James 3:13-4:3;7-8a - Living with Real Wisdom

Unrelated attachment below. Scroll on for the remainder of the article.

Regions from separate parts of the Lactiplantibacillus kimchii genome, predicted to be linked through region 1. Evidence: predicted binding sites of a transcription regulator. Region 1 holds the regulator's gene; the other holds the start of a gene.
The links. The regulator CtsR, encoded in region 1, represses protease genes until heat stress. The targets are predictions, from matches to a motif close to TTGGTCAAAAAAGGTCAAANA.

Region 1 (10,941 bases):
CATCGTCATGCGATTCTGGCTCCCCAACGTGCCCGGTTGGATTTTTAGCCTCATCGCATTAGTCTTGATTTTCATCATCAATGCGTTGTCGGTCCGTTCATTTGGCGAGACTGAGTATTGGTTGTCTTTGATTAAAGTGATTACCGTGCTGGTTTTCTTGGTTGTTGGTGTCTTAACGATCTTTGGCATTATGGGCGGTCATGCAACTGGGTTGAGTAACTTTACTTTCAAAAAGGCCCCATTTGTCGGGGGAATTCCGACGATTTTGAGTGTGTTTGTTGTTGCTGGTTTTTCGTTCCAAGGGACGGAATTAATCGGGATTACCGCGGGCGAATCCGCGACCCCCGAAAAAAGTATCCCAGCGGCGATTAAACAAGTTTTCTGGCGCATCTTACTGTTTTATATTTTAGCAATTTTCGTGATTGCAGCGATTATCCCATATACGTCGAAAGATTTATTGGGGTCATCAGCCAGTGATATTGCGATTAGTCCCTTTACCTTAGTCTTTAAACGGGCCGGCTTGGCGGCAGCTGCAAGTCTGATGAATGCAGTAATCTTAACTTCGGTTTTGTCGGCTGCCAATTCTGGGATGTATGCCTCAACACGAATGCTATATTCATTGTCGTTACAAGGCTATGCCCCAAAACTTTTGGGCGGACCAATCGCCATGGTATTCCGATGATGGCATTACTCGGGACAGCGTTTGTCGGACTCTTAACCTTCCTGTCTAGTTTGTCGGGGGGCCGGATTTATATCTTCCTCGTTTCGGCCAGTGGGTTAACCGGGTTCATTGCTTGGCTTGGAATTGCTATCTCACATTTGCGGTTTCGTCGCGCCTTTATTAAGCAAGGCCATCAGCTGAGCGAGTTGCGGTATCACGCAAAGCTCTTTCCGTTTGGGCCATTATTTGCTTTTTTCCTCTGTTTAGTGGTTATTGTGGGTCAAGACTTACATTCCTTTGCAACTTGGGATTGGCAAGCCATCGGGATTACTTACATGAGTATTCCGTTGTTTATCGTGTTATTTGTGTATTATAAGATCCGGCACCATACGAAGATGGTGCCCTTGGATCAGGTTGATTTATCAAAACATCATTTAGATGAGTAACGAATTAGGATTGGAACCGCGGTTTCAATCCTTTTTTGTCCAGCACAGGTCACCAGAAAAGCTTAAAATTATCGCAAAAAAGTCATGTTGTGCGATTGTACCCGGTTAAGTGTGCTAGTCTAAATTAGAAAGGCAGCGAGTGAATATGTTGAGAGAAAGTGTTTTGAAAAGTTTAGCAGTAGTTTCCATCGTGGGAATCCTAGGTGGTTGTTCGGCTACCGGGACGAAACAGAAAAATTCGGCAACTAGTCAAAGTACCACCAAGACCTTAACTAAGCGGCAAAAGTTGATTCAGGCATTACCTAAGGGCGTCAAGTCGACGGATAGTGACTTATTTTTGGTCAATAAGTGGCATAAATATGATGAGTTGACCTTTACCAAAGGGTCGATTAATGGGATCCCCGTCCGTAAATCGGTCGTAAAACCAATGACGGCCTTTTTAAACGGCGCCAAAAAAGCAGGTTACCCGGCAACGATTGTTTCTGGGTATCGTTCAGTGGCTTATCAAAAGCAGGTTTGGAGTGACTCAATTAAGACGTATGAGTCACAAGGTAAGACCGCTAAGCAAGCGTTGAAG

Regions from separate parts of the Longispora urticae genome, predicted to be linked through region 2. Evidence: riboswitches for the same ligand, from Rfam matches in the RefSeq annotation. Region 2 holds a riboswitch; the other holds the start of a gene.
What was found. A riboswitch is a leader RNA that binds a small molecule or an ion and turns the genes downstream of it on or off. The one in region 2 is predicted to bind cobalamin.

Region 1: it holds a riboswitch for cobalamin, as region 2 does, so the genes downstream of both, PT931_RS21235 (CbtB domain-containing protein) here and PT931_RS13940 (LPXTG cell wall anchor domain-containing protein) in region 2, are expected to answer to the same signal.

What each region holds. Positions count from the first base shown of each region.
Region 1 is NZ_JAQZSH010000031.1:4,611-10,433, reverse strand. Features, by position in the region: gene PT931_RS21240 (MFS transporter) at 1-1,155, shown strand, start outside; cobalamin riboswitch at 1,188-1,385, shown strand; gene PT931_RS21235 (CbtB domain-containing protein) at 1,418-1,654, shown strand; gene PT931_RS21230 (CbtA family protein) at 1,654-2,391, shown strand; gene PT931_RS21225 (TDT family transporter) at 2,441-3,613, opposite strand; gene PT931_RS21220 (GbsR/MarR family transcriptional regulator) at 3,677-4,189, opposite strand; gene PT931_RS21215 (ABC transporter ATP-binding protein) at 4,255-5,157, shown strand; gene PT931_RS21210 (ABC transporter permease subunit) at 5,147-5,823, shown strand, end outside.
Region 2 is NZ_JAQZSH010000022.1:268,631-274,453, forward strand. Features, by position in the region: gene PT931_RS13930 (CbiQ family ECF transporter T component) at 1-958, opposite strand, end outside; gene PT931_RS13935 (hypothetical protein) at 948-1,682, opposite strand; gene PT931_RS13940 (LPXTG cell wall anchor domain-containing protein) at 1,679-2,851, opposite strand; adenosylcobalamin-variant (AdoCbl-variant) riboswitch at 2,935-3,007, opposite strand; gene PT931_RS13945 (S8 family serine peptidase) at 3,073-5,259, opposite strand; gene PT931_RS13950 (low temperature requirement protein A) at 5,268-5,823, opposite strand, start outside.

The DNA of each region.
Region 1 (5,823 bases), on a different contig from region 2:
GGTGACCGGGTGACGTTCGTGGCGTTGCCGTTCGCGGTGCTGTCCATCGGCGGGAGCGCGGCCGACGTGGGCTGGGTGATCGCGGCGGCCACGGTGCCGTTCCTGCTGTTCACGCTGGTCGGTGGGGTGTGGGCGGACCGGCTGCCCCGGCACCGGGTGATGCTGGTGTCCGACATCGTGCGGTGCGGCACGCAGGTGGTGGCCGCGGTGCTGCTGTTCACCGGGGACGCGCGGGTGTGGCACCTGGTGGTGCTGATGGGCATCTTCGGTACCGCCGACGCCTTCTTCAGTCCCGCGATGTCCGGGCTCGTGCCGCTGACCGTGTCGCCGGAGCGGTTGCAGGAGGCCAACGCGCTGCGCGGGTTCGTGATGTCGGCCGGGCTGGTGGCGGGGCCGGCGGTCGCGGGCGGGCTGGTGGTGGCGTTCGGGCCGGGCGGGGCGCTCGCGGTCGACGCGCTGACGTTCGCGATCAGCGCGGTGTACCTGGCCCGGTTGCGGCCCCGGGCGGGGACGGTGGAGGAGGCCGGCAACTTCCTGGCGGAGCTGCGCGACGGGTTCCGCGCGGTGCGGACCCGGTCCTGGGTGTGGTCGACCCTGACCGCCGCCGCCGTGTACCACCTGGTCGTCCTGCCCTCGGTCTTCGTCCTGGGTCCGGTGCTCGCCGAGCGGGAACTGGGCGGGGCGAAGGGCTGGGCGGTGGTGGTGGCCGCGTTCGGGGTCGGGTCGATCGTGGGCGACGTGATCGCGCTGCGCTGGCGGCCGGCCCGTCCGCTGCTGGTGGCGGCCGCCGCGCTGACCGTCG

James 3:13) Who is wise and understanding among you? Show by your good life that your works are done with gentleness born of wisdom. 14) But if you have bitter envy and selfish ambition in your hearts, do not be boastful and false to the truth. 15) Such wisdom does not come down from above, but is earthly, unspiritual, devilish. 16) For where there is envy and selfish ambition, there will also be disorder and wickedness of every kind. 17) But the wisdom from above is first, pure, then peaceable, gentle, willing to yield, full of mercy and good fruits, without a trace of partiality or hypocrisy. 18) And a harvest of righteousness is sown in peace for those who make peace. 4:1) Those conflicts and disputes among you, where do they come from? Do they not come from your cravings that are at war within you? 2) You want something, and you do not have it; so you commit murder. And you covet something and cannot obtain it; so, you engage in disputes and conflicts. You do not have because you do not ask. 3) You ask and do not receive, because you ask wrongly, in order to spend what you get on your pleasures. 7) Submit yourselves therefore to God. Resist the devil, and he will flee from you. 8a) Draw near to God and he will draw near to you.